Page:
Session Format: Round Table - 90 Min
Speaker: Eva Blum-Dumontet (Privacy International)
Speaker: Malavika Jayaram (Asian Digital Hub, Hong Kong)
Speaker: Sunil Abraham (Center for Internet and Society, India)
Speaker: Joana Varon (Coding Rights, Brazil)
Speaker: Sebastián Becker (Datos Protegidos, Chile)
Speaker: Lisa Vermeer (Ministry of Foreign Affairs, The Netherlands)
Speaker: Madeline Carr (University College London, UK)
Content of the Session:
This roundtable will address the current theme of big data analytics and the consequences of datafication on social life, and it will advance our understanding of the implications of these for internet governance. It will survey trends and developments from around the globe, including changes to surveillance policy (such as the UK Investigatory Powers Bill) and citizen registration (such as the Indian Aadhaar system and the planned Chinese social credit scores). While these issues have, so far, been discussed either by scholars in the emerging field of critical data studies or by the business sector in debates over the Internet of Things and smart devices, this session will bring together different stakeholders for a joint discussion on the consequences of datafication for our digital present and future. It will connect the challenges of datafication to the internet governance agenda, and identify shared concerns and policy needs.
The session has four main GOALS:
1. Explore key trends and developments in the area of datafication, and the consequences of ‘big data’ collection and analysis for social justice and human rights
2. Identify the implications of these developments for the broader Internet Governance agenda and for the role of IGF in particular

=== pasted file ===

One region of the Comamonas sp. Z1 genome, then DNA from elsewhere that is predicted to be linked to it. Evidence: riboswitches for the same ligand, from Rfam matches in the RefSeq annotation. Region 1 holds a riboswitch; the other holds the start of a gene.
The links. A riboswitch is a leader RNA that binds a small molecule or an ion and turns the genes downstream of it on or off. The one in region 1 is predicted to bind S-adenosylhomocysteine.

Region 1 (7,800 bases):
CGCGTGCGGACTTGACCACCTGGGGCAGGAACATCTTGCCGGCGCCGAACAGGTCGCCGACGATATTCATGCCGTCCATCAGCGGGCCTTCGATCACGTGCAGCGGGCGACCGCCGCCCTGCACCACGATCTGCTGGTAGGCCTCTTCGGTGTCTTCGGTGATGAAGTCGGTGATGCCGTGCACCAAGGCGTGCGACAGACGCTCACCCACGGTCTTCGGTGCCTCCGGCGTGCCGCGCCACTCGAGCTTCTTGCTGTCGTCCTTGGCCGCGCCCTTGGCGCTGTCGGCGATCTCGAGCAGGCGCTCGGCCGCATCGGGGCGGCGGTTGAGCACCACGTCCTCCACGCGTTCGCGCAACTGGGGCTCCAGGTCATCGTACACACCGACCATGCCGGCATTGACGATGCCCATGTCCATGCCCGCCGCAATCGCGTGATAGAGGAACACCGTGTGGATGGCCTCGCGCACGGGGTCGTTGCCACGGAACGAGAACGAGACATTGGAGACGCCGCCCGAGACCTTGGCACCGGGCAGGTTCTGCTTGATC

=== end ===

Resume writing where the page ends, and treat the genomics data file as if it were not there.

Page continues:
3. Formulate, through the promotion of a multistakeholder dialogue on the subject matter, recommendations for a management of data which respects human rights and promote social justice
4. Explore the possibility for the emergence of a transnational mobilization connecting issues of datafication (e.g., surveillance, monitoring, sharing, ethics…) with the social justice and human rights agenda.
The expected OUTCOMES include the following:
i. A better, more nuanced understanding of current trend of datafication and its implications for Internet Governance
ii. A transnational, multistakeholder dialogue on the implications of datafication, exploring the possibility for the creation of a Dynamic Coalition or similar discussion space within the IGF process
iii. A multistakeholder commitment to contribute to draft policy recommendations for a management of data which respects human rights and promotes social justice.
The intended AGENDA for the session revolves around two rounds of short (5-8') provocative statements by invited speakers. After a brief introduction to the session by the proposers/organisers, illustrating the main challenges of big data analytics and datafication and their implications for social justice as well as the rational for the session, the speakers will present on the following topics:
- Eva Blum-Dumontet (Privacy International): Overview of the consequences of datafication from the perspective of civil society
- Malavika Jayaram (Digital Asia Hub): The Chinese citizen score system and other developments of datafication in East Asia
- Sunil Abraham (CIS): The Indian Aadhaar system and citizen identification globally
- Joana Varon (Coding Rights): Data-based citizen monitoring in Latin America
- Sebastián Becker (Datos Protegidos): Data protection in the Global South